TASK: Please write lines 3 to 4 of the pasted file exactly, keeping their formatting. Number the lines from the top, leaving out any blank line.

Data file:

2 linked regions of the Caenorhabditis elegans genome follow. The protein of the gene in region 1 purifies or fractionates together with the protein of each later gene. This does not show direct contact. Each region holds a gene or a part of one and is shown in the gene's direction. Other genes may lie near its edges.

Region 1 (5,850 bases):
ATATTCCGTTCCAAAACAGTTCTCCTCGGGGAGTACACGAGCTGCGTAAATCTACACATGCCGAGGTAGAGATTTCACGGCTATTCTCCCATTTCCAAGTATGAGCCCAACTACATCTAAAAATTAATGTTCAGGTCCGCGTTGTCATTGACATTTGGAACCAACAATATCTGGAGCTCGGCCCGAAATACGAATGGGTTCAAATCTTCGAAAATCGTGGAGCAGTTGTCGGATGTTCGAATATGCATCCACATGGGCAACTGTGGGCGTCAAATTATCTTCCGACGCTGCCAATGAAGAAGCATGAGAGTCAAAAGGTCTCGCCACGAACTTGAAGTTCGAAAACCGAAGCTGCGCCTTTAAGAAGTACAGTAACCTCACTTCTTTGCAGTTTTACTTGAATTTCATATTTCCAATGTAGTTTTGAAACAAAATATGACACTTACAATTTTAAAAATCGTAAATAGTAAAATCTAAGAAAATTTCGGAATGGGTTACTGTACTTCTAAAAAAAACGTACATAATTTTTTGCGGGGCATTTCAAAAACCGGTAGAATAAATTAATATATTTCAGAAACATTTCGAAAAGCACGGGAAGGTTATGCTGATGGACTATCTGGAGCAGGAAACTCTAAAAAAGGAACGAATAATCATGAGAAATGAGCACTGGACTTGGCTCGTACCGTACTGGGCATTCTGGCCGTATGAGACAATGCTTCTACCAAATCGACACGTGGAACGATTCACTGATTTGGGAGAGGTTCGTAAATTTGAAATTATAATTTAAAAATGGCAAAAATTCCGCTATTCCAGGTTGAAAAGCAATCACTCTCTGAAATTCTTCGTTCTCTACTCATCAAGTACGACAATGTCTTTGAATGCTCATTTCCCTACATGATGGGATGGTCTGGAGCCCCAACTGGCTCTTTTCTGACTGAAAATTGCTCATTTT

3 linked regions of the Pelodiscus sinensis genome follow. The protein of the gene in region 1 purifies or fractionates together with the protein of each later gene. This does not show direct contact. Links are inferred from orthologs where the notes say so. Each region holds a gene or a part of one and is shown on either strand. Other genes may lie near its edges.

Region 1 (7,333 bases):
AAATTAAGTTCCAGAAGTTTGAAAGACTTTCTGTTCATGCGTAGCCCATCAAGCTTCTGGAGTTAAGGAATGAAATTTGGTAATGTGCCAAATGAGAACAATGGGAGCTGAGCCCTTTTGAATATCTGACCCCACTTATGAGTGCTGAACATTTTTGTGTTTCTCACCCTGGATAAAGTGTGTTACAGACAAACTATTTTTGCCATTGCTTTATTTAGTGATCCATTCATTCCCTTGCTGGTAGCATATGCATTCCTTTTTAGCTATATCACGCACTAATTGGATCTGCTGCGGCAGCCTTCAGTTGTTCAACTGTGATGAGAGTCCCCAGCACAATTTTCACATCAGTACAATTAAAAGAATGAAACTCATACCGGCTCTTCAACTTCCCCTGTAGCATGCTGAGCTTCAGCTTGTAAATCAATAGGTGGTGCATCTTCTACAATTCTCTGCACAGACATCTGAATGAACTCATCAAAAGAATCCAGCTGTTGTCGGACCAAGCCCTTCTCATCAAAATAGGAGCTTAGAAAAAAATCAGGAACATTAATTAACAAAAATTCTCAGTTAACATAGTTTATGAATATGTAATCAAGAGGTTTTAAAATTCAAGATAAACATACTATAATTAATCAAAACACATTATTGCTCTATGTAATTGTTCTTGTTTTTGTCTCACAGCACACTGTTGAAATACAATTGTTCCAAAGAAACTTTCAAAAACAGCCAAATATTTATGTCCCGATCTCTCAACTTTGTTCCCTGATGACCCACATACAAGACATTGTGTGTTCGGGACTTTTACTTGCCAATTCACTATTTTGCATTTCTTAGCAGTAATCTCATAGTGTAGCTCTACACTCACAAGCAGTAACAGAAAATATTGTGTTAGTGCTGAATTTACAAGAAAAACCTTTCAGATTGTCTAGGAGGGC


ATATTCCGTTCCAAAACAGTTCTCCTCGGGGAGTACACGAGCTGCGTAAATCTACACATGCCGAGGTAGAGATTTCACGGCTATTCTCCCATTTCCAAGTATGAGCCCAACTACATCTAAAAATTAATGTTCAGGTCCGCGTTGTCATTGACATTTGGAACCAACAATATCTGGAGCTCGGCCCGAAATACGAATGGGTTCAAATCTTCGAAAATCGTGGAGCAGTTGTCGGATGTTCGAATATGCATCCACATGGGCAACTGTGGGCGTCAAATTATCTTCCGACGCTGCCAATGAAGAAGCATGAGAGTCAAAAGGTCTCGCCACGAACTTGAAGTTCGAAAACCGAAGCTGCGCCTTTAAGAAGTACAGTAACCTCACTTCTTTGCAGTTTTACTTGAATTTCATATTTCCAATGTAGTTTTGAAACAAAATATGACACTTACAATTTTAAAAATCGTAAATAGTAAAATCTAAGAAAATTTCGGAATGGGTTACTGTACTTCTAAAAAAAACGTACATAATTTTTTGCGGGGCATTTCAAAAACCGGTAGAATAAATTAATATATTTCAGAAACATTTCGAAAAGCACGGGAAGGTTATGCTGATGGACTATCTGGAGCAGGAAACTCTAAAAAAGGAACGAATAATCATGAGAAATGAGCACTGGACTTGGCTCGTACCGTACTGGGCATTCTGGCCGTATGAGACAATGCTTCTACCAAATCGACACGTGGAACGATTCACTGATTTGGGAGAGGTTCGTAAATTTGAAATTATAATTTAAAAATGGCAAAAATTCCGCTATTCCAGGTTGAAAAGCAATCACTCTCTGAAATTCTTCGTTCTCTACTCATCAAGTACGACAATGTCTTTGAATGCTCATTTCCCTACATGATGGGATGGTCTGGAGCCCCAACTGGCTCTTTTCTGACTGAAAATTGCTCATTTT

3 linked regions of the Pelodiscus sinensis genome follow. The protein of the gene in region 1 purifies or fractionates together with the protein of each later gene. This does not show direct contact. Links are inferred from orthologs where the notes say so. Each region holds a gene or a part of one and is shown on either strand. Other genes may lie near its edges.